By Liz Ohanesian


the latter half of the 1990s, I was spooky enough to DJ at a club

called Coven 13. The scene itself was well over a decade old at that

point, but still managed to draw large amounts of suburban teenagers

like myself who were looking for someplace where we could grow giddy

over serious music. By the time I left that world, goth had already

hit the cultural zeitgeist (see SNL's “Goth Talk”) and

felt the backlash following the Columbine murders and other similarly

heinous crimes committed by youngsters. I thought then that goth was

nearing its end. That was eight years ago.


the new millennium, the subculture retreated further underground. The

post-punk revival came and went while largely ignoring the

contributions of this clan. Emo angst and hipster irony dominated the

teen scene. The community itself fractured, with the distinction

between goth and its sister movement, industrial, growing more

pronounced while numerous subgenres sprouted within both realms.

Newbies came to the clubs, but the crowd on the whole grew older,

with the kids who partied all night at eighteen now in their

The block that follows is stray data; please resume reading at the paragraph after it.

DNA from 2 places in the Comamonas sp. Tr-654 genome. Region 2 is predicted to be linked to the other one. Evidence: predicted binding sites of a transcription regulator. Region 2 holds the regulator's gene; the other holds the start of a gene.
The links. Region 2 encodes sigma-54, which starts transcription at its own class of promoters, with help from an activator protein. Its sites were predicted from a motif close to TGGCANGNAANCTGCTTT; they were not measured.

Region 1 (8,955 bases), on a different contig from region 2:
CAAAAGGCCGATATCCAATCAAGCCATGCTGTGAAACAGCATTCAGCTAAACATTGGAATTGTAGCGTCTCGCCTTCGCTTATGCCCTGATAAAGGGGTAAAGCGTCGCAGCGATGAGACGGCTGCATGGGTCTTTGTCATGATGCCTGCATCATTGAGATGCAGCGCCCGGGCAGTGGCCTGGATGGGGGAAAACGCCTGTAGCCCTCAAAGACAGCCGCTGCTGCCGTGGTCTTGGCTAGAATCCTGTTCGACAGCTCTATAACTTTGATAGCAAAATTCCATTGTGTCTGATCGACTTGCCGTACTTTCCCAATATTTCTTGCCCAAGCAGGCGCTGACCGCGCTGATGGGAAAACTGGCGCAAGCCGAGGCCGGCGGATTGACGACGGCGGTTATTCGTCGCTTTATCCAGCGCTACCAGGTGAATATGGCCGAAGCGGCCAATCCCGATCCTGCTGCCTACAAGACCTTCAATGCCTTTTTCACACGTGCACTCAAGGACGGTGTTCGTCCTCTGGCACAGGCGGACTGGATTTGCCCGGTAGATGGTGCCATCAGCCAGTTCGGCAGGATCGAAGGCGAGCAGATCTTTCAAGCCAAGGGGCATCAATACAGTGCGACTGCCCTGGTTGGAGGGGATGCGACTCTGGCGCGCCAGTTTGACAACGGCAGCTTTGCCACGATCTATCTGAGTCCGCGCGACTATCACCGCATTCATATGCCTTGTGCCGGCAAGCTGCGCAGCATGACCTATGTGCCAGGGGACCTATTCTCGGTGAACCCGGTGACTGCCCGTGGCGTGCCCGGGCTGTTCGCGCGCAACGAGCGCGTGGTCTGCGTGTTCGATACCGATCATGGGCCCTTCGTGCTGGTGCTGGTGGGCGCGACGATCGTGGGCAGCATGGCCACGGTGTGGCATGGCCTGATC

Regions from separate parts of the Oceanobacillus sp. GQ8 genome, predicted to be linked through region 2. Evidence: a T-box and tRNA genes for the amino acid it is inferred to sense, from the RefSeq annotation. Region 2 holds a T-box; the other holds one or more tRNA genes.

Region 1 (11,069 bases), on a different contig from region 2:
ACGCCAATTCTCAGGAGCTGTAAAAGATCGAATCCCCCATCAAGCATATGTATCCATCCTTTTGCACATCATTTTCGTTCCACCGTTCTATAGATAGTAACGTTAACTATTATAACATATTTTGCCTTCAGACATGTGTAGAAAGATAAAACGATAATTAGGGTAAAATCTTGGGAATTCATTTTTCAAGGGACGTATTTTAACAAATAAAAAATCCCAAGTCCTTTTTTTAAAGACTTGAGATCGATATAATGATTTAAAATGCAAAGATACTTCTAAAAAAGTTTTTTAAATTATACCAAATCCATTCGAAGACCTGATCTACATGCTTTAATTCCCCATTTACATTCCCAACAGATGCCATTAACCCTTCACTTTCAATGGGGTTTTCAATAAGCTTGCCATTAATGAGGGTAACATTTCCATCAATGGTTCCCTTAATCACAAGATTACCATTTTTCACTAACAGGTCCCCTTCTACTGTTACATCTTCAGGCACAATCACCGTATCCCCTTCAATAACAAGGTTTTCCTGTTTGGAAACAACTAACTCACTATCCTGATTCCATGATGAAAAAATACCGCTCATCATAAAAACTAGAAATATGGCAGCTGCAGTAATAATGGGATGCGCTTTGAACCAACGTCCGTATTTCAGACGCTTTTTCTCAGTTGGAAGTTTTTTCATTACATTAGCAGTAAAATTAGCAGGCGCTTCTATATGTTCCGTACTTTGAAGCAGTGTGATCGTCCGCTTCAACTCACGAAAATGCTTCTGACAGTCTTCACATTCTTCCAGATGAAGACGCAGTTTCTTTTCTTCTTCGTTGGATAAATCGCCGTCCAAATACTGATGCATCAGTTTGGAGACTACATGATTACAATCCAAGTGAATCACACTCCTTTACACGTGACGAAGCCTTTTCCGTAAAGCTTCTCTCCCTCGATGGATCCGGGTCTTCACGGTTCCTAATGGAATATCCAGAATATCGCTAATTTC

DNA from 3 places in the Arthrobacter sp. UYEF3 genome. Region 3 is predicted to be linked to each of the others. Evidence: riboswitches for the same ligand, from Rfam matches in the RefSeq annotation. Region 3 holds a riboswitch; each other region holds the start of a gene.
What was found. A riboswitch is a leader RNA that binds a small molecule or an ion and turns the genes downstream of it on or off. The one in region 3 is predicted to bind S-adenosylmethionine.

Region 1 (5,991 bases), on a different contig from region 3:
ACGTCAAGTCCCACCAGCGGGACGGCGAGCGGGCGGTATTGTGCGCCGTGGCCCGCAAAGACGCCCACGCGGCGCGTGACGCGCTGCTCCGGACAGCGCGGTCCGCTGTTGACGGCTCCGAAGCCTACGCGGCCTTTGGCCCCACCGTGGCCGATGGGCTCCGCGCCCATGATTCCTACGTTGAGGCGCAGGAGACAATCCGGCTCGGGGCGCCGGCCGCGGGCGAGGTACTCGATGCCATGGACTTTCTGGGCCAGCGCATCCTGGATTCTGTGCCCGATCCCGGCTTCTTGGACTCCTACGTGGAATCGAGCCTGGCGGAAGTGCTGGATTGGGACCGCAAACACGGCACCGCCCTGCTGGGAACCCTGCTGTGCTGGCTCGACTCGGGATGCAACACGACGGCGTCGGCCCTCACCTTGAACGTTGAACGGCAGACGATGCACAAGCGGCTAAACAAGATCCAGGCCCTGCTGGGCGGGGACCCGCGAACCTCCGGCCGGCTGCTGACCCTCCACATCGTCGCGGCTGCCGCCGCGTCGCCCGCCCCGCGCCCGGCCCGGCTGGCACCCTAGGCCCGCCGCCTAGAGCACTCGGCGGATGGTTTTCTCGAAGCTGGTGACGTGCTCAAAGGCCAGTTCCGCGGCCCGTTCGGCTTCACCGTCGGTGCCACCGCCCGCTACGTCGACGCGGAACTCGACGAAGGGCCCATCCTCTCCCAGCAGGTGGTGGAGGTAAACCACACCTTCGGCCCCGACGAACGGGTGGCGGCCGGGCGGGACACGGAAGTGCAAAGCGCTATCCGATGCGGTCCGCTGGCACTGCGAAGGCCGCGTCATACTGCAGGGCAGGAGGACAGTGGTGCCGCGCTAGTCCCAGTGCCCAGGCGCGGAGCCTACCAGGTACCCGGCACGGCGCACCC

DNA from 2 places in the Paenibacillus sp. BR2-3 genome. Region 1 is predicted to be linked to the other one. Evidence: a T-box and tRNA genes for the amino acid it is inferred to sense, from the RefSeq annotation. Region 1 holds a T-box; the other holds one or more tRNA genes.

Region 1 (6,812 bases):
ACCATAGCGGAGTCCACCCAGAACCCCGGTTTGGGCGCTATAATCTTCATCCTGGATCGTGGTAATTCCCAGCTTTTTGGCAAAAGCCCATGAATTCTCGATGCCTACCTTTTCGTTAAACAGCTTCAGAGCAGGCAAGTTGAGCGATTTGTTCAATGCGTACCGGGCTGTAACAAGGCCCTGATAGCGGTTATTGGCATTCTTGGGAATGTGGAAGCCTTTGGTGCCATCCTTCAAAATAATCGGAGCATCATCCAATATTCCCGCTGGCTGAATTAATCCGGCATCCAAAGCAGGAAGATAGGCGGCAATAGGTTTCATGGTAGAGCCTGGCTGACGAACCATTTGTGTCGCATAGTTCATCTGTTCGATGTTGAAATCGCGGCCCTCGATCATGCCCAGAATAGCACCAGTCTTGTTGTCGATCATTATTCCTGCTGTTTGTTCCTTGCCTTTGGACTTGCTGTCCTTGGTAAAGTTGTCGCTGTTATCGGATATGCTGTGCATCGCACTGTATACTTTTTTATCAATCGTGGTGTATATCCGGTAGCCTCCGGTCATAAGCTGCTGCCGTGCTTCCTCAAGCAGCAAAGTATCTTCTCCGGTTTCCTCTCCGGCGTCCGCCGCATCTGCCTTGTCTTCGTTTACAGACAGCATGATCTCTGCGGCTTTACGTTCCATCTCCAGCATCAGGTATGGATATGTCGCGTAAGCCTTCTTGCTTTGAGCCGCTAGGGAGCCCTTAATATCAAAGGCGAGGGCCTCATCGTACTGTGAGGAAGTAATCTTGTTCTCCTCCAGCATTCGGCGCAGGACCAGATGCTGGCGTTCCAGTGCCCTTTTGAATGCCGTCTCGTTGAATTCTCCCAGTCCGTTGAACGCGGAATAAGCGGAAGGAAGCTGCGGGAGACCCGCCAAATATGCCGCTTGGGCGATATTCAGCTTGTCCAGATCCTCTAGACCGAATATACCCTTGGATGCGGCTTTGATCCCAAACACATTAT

late-twenties and thirties, balancing careers with their love of the



just a great place to be among people who are creative and take in

the tableaux of everything,” explains Tim Jankowski, a goth

club-goer since moving to Los Angeles in 1993, while sipping on a

drink from Ruin's absinthe bar.


fashion has altered only slightly, with Lolita, cyberpunk and

steampunk styles influencing outfits that remain eccentric and

semi-formal. The music has been updated and, since the legalization

of absinthe, the favored cocktails have changed, but the craving to

exude happiness on the dance floor while a voice through the PA

appears on the verge of tears remains.

Ruin Hollywood, Every Friday @ The Monte Cristo, 3100 Wilshire Blvd, Los Angeles, CA 90038

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